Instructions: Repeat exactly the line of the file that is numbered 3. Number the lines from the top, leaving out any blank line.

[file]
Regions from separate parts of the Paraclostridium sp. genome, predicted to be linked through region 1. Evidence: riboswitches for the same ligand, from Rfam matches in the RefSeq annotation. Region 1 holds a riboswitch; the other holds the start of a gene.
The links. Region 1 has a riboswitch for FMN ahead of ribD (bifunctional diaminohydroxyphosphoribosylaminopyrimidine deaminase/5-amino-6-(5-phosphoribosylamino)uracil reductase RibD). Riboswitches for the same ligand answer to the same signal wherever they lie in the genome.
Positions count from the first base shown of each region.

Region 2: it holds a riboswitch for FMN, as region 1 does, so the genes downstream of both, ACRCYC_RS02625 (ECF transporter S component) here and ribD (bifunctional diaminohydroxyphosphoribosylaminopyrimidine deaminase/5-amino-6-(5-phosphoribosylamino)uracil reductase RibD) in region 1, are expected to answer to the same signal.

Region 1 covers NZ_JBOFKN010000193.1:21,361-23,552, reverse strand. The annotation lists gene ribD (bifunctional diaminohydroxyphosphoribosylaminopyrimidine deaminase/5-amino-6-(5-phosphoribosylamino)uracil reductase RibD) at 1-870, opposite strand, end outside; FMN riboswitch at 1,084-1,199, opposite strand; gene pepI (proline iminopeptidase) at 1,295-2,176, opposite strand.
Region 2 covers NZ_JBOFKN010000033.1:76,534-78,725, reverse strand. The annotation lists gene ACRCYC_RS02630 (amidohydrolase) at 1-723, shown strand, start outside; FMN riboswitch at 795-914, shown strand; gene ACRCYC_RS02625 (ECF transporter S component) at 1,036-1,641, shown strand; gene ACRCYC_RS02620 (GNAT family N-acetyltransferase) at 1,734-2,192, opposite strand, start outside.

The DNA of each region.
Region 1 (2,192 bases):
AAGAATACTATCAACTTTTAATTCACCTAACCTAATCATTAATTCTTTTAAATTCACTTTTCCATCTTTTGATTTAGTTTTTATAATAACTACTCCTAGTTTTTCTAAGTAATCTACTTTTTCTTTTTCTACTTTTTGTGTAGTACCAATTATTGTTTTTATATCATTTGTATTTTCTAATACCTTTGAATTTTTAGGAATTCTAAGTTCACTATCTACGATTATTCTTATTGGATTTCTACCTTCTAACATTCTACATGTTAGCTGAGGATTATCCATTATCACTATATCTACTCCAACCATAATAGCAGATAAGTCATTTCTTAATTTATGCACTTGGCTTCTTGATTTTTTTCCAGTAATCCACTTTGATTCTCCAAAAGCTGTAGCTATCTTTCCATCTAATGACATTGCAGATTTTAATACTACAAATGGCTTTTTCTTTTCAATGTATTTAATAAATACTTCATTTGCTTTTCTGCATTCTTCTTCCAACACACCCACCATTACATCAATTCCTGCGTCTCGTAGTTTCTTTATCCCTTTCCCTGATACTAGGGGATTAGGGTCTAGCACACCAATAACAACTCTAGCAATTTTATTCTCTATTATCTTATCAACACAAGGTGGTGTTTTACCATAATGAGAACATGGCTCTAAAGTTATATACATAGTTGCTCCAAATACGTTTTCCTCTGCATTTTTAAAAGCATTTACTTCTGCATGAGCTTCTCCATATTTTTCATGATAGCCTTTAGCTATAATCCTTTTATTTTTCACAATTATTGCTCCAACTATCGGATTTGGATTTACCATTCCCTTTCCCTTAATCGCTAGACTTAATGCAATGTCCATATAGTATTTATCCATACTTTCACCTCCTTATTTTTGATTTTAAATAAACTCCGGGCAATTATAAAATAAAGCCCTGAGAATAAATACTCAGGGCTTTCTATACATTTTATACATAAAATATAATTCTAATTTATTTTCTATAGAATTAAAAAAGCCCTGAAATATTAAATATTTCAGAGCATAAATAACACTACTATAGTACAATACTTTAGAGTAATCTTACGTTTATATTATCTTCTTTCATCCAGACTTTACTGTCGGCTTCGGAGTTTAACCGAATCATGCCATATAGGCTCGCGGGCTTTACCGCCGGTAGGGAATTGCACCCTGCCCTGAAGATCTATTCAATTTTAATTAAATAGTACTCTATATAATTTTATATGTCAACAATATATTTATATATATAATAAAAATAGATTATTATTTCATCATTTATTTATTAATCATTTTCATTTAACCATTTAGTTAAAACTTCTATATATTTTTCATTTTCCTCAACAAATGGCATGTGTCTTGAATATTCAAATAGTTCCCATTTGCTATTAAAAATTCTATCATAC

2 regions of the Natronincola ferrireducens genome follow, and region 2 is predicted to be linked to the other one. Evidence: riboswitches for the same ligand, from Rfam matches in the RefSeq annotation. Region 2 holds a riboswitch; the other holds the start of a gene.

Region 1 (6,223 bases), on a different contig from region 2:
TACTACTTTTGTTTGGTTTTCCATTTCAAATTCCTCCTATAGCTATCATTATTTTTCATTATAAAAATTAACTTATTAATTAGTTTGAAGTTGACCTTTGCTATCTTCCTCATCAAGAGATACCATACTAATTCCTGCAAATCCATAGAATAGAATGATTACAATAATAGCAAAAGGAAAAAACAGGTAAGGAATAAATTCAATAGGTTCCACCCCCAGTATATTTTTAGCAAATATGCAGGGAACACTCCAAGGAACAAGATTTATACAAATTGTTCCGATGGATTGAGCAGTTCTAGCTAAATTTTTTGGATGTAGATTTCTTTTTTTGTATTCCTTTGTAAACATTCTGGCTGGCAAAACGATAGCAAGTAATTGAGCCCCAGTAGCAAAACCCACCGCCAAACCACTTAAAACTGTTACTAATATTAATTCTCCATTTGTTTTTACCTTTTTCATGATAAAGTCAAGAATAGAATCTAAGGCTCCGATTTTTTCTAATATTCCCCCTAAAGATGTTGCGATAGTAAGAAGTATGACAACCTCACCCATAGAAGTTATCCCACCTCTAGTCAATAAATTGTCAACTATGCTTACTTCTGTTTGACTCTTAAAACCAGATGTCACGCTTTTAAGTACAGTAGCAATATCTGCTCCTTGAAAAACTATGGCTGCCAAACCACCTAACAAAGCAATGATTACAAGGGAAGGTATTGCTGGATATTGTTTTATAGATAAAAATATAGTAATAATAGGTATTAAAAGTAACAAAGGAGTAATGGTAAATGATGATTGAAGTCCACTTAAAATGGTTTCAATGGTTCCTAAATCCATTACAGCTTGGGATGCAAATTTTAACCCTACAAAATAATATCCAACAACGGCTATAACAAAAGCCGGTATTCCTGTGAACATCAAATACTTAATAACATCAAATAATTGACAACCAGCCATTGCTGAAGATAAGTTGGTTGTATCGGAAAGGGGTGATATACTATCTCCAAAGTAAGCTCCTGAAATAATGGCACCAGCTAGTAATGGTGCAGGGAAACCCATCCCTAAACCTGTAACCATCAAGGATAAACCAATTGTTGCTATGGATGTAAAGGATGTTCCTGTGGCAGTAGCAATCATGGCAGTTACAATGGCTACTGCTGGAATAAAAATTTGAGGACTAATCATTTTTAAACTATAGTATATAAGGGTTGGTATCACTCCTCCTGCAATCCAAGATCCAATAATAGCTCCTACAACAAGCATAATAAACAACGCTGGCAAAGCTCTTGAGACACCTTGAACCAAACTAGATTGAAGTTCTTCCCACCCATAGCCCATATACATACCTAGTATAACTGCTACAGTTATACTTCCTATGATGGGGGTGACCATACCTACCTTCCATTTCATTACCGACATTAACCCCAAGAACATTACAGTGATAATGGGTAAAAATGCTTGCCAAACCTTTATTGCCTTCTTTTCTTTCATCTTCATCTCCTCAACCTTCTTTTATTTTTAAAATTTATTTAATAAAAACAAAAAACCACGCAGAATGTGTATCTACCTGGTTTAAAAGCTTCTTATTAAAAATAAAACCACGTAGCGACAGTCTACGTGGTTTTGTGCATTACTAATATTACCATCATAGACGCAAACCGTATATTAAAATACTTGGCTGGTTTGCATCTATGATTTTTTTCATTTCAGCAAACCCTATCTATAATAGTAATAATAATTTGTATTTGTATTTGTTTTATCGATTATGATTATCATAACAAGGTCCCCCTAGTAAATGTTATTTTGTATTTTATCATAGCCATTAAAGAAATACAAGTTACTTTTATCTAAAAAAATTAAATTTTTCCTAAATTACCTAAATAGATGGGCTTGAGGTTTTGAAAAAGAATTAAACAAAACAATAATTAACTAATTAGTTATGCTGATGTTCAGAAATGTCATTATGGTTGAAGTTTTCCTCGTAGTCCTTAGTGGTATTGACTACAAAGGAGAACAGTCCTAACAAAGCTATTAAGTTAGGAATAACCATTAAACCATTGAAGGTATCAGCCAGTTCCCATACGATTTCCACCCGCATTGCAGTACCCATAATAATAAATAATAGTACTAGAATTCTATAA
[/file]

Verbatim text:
Positions count from the first base shown of each region.